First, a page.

Google’s Panda update signals the end of poor quality content on the web. Google is conscious of improving people’s browsing experience. In an online world where content is king, it’s become more important to boost the visibility of sites boasting better quality content, and this is the premise behind Google’s Panda update.
How to survive post-Panda? In short, your website needs to boast quality, authoritative content.
Aside from their cuteness, pandas are known for cutting down and eating the low-level forest they inhabit. It is this characteristic that inspired the name behind Google’s latest update – its central goal is to limit the visibility of low level, poor quality content – making it as invisible as possible, in fact – and boost that of better quality content.
Lower quality, or ‘filler’ content, is not something search engines are keen on. Why? Because of the lack of focus and lack of useful information – combined, these negative attributes only pollute search engines’ result pages, which may, if enough internet users notice, damage their reputations.
While the panda update represents good news in theory, it isn’t always plain sailing. Because so much content is being ‘cut down’, some users are being put off – and in some cases prevented – from discovering the high quality content they require.
So, how do search engines determine the quality of a website’s content?
Firstly, consider your own browsing experiences. How many times has Google brought up a seemingly-relevant page in its search results, only for you to click through to discover sub-standard, irrelevant or ill thought-out copy?
There’s a simple reason for this – pre-panda, too many pages were designed to attract a user’s attention and earn a click – not provide the content the reader required. More often than not, these low-quality pages featured an advert, which often served to frustrate the user further.
Central to a search engine’s functionality is indexing, which essentially involves sifting through large volumes of data before compiling a list of relevant, accurate pages. By recording the returned results, Google is able – through an algorithm – to work out how useful and relevant the results are in relation to the searched term.
While this system proved useful, SEO aficionados soon learnt to trick search engines, principally through keywords. The more a keyword appeared in a page, the more that page appeared relevant – at first glance, at least – and focussed. Google couldn’t be fooled completely, though – if a keyword was included too many times, it would be regarded as ‘keyword stuffing’.
While a number of organisations have got away with this practice, it is not something that search engines have been pleased about – essentially because it compromises how effective they are. A wider consequence is that keyword stuffing has given online content a bad name – something that can be gauged by asking yourself how many times you have clicked the ‘back’ button after visiting a listed page.
Fortunately, there are quite a few strings to a search engine’s bow. Google, for example, is able to record data – especially bounce rates – to determine concrete information on how long people spend on certain pages. If a site has a particularly high bounce rate, a search engine can comfortably assume that the page isn’t particularly relevant. The result? It falls down the listings.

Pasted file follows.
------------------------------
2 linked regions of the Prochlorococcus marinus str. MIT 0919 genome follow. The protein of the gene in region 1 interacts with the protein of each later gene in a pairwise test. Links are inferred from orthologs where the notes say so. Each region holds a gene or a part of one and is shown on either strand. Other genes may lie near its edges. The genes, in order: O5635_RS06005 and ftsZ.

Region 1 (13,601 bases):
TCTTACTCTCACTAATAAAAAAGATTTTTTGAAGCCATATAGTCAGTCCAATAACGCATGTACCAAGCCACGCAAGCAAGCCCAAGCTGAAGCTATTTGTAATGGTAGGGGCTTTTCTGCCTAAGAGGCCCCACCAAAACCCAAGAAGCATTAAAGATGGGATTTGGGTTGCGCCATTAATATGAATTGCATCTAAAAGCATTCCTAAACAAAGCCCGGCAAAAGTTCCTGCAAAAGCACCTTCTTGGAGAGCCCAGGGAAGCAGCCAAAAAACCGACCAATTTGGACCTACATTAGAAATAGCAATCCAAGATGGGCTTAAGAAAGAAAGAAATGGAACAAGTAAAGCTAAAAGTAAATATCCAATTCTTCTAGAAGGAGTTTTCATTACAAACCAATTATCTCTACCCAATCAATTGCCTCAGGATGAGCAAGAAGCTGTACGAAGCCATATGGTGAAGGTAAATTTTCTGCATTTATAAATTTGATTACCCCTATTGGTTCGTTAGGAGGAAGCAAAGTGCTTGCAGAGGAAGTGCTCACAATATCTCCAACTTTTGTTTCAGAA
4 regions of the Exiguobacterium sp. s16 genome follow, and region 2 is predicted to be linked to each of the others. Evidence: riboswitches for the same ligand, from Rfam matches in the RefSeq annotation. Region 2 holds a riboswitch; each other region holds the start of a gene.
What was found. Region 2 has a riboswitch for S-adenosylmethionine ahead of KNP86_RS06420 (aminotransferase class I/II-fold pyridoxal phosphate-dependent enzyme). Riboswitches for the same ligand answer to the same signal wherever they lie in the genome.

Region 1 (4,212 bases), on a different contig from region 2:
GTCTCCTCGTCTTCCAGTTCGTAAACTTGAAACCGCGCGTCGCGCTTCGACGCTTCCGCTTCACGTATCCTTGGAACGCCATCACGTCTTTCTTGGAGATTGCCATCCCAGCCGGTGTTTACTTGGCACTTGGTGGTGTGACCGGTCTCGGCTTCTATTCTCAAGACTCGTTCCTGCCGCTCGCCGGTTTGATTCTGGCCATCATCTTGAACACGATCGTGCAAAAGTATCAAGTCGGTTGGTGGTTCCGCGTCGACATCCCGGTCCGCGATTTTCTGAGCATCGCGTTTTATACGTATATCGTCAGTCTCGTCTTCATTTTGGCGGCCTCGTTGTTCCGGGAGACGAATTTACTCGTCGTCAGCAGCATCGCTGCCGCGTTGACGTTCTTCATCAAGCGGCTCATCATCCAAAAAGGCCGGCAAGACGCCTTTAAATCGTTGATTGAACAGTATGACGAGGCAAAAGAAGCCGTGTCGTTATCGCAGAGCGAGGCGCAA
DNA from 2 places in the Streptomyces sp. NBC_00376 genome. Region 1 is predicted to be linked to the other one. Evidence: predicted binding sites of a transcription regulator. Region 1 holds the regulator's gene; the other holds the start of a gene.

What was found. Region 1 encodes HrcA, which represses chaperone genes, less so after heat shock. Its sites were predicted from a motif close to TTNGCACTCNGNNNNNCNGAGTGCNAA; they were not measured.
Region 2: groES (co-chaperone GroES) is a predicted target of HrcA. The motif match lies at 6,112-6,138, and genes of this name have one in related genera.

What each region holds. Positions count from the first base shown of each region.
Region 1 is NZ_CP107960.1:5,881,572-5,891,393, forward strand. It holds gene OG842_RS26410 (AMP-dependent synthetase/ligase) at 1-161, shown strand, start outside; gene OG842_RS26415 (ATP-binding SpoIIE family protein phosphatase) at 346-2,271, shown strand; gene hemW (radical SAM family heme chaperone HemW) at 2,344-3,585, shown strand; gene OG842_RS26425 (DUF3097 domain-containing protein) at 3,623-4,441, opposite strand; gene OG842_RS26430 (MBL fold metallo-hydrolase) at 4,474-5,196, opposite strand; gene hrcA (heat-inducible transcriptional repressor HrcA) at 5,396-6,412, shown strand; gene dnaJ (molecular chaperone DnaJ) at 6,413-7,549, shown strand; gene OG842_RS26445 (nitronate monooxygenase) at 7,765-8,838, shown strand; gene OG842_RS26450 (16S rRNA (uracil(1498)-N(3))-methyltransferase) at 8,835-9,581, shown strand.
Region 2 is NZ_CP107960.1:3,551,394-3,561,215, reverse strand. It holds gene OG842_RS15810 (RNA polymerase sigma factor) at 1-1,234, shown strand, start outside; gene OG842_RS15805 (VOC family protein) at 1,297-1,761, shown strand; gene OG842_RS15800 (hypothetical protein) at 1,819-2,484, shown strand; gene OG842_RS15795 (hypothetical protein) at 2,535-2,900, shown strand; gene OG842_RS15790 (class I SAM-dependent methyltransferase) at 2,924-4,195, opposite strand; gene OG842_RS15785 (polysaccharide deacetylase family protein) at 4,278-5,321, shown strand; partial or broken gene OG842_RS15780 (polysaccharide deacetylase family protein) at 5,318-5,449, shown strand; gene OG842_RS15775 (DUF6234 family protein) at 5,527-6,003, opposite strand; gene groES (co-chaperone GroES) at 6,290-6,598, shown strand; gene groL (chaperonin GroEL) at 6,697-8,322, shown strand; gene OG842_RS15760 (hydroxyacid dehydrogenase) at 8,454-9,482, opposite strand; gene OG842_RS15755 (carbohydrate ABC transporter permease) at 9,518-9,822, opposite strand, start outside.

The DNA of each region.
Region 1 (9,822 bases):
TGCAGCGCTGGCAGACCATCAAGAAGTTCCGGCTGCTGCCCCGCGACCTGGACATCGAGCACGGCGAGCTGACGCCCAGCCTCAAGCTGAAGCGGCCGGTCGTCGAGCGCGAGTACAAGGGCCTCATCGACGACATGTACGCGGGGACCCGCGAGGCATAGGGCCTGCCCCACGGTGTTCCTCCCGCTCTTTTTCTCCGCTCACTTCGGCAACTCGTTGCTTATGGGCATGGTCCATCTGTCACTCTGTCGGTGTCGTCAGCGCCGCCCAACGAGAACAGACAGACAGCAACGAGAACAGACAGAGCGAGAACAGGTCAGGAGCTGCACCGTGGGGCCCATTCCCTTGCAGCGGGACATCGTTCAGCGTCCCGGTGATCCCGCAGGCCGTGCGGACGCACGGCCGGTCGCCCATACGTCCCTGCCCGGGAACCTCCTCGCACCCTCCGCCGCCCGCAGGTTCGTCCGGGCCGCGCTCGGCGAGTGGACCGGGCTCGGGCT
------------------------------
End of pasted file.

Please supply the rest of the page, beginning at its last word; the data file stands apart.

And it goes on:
The flip side of the coin concerns sites with low bounce rates, with people spending longer browsing their pages. The likelihood is that the copy will have been read and the viewer secured the information they needed. Search engines recognise this, and will rank the page higher.
Pages such as these are rewarded for recognising the true nature of the internet – as a communication platform, not simply a means of trying to attract the attention of potential targets. Search engines frown upon businesses – and there have certainly been plenty of them – that try to use the internet as a fast track to success. While it can be used as a successful promotional tool, this in itself won’t guarantee success – and this is where quality content comes into play.
Relevant, thought-out content has two main benefits – firstly, you’re more likely to keep the attention of targets and earn their custom; secondly, readers may share articles with their contacts via social media platforms. The latter has a particularly positive knock-on effect, in that people are more likely to trust content they receive from their friends rather than from a seemingly anonymous marketing campaign.
A quality content campaign involves something of a seismic shift – rather than a business prioritising its own needs and goals, it prioritises that of its customers. This involves not only relevant, interesting content, but an overall good customer experience.
The panda update exists as a means of determining how high quality a page’s content is. This is achieved by via quantifiable metrics – particularly the length of time a user spends on a page and those all-important bounce rates.
The implication for SEO strategists is that what has worked before is unlikely to work again. Businesses looking to improve their online presence – in the wake of panda – have therefore been forced to re-think their approach. While this may mean minor tweaks to content, some copy is having to be entirely re-written.
Forward-thinking businesses are also aware that updates such as panda are going to be a common theme in the years to come – which points to an interesting future for quality content.